Poor brain cancer survival outcomes on the rise
A first-of-its-kind Australian study has revealed rates of brain lymphoma have quadrupled since the 1980s with only 33% of people surviving five years after receiving a diagnosis.
Brain lymphoma is a non-Hodgkin lymphoma in which cancer cells from lymph tissue form in the brain or spinal cord. As the human eye is connected to the brain, the lymphoma can also start in the eye (retinal lymphoma) and later spread to the brain.
First author of the study published in the journal Cancers, Dr. Alexandra Farrall at Flinders University, says the results showed increasing brain cancer rates in both elderly and younger Australian adults, and much lower survival outcomes than those reported for lymphoma that occurs outside the brain.
"Our study provides the first Australian population analysis of the incidence and survival of brain lymphoma, which indicates that while this type of cancer is rare, Australians aged 40 to 49 are increasingly diagnosed."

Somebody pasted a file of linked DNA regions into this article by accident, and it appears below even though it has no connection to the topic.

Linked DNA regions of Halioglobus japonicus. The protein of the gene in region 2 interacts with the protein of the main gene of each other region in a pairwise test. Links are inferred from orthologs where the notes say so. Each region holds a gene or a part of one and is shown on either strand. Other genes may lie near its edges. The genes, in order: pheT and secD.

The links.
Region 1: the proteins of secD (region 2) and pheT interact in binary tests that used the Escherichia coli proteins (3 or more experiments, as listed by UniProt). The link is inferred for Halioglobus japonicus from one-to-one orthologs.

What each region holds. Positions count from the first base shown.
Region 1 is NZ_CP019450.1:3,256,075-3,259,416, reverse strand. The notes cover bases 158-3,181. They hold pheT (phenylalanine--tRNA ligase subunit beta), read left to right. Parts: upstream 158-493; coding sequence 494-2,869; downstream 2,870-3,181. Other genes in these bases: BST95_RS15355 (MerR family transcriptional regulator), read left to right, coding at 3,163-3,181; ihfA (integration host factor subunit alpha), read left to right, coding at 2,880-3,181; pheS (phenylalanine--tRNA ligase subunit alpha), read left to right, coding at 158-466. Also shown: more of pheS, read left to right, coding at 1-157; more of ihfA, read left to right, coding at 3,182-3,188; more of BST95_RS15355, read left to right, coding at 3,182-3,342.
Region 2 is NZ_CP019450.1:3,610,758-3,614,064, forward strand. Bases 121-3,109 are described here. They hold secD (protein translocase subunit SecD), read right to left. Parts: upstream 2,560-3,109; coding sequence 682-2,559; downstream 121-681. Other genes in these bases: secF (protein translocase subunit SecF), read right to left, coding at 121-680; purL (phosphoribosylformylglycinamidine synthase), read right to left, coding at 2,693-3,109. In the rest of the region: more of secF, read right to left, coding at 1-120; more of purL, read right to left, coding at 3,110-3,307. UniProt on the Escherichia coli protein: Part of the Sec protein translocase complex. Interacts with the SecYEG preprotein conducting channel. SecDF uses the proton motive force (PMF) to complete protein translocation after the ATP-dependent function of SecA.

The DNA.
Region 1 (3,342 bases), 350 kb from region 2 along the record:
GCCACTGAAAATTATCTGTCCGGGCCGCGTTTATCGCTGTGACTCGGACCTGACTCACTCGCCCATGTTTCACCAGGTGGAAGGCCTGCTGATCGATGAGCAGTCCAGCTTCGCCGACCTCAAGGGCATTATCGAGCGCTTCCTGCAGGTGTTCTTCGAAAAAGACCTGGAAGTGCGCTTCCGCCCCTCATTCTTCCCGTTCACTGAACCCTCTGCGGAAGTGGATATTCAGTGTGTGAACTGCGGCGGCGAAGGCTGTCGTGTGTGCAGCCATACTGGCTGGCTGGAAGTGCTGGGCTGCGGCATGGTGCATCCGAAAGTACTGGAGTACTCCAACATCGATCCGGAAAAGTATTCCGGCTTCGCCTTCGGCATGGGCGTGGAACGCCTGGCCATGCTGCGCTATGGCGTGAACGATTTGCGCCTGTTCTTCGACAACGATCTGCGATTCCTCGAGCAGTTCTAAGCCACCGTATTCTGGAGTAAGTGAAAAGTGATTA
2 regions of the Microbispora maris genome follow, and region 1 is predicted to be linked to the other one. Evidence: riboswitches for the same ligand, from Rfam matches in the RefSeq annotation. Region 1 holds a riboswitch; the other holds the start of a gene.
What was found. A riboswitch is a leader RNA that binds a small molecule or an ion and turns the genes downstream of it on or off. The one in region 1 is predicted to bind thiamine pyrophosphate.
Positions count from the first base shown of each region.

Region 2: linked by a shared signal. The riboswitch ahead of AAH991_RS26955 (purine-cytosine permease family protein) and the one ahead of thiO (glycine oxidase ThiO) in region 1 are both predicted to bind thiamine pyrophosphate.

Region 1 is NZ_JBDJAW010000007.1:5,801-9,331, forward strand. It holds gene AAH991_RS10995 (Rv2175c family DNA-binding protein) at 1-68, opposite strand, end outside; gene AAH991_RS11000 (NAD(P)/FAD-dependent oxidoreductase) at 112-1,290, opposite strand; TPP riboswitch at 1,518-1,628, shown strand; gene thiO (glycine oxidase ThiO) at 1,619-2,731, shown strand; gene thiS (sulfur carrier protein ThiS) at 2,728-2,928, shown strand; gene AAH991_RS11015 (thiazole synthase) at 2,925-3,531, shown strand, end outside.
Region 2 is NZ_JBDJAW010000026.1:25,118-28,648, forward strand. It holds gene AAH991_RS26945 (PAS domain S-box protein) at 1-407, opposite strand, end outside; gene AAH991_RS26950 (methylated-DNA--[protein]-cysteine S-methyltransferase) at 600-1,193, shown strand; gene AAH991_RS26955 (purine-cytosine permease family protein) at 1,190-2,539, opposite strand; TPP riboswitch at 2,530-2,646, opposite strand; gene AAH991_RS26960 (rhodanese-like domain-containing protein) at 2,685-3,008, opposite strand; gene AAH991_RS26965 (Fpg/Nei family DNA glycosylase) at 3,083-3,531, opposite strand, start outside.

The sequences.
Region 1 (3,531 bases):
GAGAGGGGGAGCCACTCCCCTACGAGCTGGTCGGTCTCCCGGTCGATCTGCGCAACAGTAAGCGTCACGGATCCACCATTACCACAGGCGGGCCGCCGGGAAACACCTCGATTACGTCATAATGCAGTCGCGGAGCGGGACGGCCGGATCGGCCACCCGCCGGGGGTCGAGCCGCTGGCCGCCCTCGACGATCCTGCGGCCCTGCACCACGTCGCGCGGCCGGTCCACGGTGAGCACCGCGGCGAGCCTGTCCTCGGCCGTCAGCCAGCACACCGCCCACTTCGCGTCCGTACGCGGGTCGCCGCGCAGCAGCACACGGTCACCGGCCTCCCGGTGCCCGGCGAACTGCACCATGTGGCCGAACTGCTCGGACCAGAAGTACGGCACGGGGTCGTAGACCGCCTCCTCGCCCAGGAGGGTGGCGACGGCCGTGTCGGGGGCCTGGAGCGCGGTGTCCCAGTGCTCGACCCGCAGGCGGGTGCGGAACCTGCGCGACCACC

"We calculated survival outcomes for patients and found no difference between genders but did find worsening outcomes with advancing age at time of diagnosis. There has been improvement in survival over the years, associated with advances in treatments."
Brain lymphoma was recently in global news headlines when Doug Scott, a mountaineering legend and the first Englishman to climb Mount Everest, died at the age of 79 after a battle with this brain cancer.
Flinders University Strategic Professor in Eye & Vision Health and senior author of the paper, Professor Justine Smith, says it's the first time a study has assessed comprehensive data on brain lymphoma diagnosis and survival rates across a span of three decades in Australia.
"The increase in cancer that we have reported cannot be explained on the basis of an aging population or improved diagnostic and classification tools, and this finding definitely deserves more investigation."
"While it is fortunate that this cancer is rare, being diagnosed with a rare disease poses many challenges for the patient, their support network and the health care team, as treatment information is often more limited."